I have been asked from time to time, how do you do it? I run a little organization called The Wargame Bootcamp, there are only two of us and we travel to different game conventions, game stores, and game events to teach historical board games to anyone interested in sitting down for an hour or so to learn. So I do have some insights on teaching board games I would like to share.
First off, you have to be a good sport and point out what they are doing wrong and help them understand how the game works. This means going easy on them during the game, this is NOT the same as letting them win (unless there is a Wookie evolved) What I mean is show them possibilities of moves they can make, point out mistakes, and be helpful. If their optimal move will mess up your plans, that is okay point it out and let them smash you, it’s just game and you can play again.
Teaching is not for everyone, there are some who don’t have the patience for repeating themselves twenty times reminding players about the same rule. Others just are too competitive and cannot help themselves. If you can you will have to set your drive to smash your opponents aside just for the first game, if you can.
I teach games by showing two things to start, the Sequence of Play and the Victory conditions.
First they want to know how to win, and / or just an idea of what they should be doing. Try to explain what objectives they should be focused on and point out some ways they can try to accomplish them.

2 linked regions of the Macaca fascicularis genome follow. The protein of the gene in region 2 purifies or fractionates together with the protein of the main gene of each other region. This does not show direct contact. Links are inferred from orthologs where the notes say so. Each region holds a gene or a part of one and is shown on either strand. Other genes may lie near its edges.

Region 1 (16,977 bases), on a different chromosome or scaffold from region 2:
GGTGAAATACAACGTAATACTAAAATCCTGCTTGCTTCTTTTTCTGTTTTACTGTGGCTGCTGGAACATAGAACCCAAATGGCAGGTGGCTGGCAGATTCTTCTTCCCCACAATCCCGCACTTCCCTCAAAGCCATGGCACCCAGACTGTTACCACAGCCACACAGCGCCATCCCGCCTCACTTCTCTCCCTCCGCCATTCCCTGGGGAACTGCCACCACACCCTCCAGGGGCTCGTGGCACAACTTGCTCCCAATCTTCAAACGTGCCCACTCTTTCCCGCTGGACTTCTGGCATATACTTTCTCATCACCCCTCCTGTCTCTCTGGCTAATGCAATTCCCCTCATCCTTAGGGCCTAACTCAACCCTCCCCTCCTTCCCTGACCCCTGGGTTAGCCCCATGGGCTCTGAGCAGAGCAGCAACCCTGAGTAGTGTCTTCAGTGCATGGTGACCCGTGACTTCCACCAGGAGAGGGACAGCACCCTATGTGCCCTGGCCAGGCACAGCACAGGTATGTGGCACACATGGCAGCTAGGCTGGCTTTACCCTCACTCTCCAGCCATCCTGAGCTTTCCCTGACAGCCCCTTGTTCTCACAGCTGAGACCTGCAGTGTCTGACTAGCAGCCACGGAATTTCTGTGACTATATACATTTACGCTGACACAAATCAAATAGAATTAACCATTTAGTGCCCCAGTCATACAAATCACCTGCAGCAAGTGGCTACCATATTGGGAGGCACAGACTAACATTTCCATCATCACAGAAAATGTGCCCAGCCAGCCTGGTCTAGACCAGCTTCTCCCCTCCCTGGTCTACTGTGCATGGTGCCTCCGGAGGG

Show them the Sequence of Play (SoP), I would quickly go over the SoP (they are not going to remember every detail anyway). Make sure they have an idea, but if they want to move on let them. Another important thing to remember is during the game explain the whole rule, not just want pertains to the situation. You will replete yourself… A lot but if you are diligent and keep the game moving it will payoff and they will have a better understanding of the rules. In fact every time the question what they can do in a situation comes up repeat the rule, and repeat the rule the next time it comes up, and the next… Repetition is the best way we learn, and I will say it one more time, you will repeat yourself a lot.
What I usually do is set up the game and run through common rules with the pieces set up show examples of tricky rules, movement, and combat. Show them on the board so they can see it, try to avoid the exceptions for rules at first, if you can talk about exceptions to rules during play (hopefully before come up in play if you can). Then set it back up and start the first turn.
One thing you have to accept is that you always get at least one rule wrong, and there will be times you’ll be called on it. Don’t take it personally and be magnanimous about it, I always say “sorry I got a bunch of different rules in my head and it hard to keep them all straight.” It isn’t just when teaching games, our game group gets rules wrong all the time, having fun the in important bit. I get a smile on my face when I see the flurry of email that happens after our game group get together’s, where the subject of the email always reads “We got this rule wrong.”
I can tell you from experience, teaching a game and playing are two different things and you want to give them a good experience so they will come back to play more, and tell others how good the game is.
If they enjoy the game they will want to play again and then you can stomp them all you want (see above about the Wookie however).
When I run The Wargame Boot Camp I am playing games I would not always pick to play, which gives me a better appreciation for all different types of games, and teaches me a bit of patience as well. I hope it helps me be a better rules explainer, though I doubt I will ever be as good as the other guy in The Wargame Bootcamp (Tim Porter). Always striving to get better at game teaching is goal I hope everyone will take up.
Happy gaming and stay out of my ZoC… And “Let the Wookie Win“